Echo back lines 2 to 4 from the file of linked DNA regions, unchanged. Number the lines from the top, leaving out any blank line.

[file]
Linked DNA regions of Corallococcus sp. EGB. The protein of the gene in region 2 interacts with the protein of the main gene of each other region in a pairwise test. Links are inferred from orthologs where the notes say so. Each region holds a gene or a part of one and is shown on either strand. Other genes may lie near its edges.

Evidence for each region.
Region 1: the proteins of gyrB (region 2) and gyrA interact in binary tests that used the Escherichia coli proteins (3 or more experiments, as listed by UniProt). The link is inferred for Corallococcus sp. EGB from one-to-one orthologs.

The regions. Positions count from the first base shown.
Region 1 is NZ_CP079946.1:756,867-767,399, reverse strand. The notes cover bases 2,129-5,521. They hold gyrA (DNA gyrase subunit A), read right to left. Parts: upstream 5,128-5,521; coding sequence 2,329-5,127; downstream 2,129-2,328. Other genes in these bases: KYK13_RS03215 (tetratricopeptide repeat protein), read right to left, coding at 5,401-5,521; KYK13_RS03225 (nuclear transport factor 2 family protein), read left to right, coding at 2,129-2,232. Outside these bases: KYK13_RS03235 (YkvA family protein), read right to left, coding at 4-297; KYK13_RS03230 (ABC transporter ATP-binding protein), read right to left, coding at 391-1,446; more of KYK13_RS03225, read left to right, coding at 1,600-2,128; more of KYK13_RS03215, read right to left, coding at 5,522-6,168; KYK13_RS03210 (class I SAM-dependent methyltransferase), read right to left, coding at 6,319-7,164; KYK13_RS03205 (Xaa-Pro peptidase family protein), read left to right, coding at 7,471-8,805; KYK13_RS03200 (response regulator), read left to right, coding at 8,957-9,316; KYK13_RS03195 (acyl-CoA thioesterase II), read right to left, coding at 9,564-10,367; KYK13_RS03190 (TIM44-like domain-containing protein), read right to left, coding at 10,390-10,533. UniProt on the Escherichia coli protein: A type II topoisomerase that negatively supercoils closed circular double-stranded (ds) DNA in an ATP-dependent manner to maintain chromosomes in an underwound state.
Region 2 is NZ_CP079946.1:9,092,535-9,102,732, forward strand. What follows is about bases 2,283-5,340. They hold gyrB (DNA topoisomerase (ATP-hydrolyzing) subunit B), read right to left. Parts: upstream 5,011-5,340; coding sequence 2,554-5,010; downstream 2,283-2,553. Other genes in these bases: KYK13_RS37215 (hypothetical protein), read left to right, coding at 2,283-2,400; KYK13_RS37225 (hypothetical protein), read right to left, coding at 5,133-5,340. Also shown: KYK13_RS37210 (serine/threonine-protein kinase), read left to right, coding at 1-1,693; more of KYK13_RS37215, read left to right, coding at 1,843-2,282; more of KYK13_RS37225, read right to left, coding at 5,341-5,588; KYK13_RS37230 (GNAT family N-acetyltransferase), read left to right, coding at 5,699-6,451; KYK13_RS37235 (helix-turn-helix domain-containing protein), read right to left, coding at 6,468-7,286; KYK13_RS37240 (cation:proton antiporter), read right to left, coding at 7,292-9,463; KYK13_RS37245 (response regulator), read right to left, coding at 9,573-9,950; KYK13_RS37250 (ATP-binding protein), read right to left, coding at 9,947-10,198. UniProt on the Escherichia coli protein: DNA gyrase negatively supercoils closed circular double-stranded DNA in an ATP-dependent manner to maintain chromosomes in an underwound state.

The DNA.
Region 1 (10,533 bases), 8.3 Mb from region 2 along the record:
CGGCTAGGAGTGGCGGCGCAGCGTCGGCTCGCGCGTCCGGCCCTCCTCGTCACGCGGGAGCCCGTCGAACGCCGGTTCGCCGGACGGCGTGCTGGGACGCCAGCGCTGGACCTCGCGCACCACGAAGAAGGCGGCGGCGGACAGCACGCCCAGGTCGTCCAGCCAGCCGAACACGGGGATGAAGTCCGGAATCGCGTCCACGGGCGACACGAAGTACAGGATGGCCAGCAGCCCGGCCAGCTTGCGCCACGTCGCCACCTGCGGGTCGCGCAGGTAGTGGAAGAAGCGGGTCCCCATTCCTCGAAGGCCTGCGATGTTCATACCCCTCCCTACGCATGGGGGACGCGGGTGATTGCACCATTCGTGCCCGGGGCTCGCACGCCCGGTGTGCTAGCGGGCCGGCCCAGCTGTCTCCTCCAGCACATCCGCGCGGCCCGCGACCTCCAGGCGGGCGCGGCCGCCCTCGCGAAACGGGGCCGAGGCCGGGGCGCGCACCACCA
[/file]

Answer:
Evidence for each region.
Region 1: the proteins of gyrB (region 2) and gyrA interact in binary tests that used the Escherichia coli proteins (3 or more experiments, as listed by UniProt). The link is inferred for Corallococcus sp. EGB from one-to-one orthologs.

The regions. Positions count from the first base shown.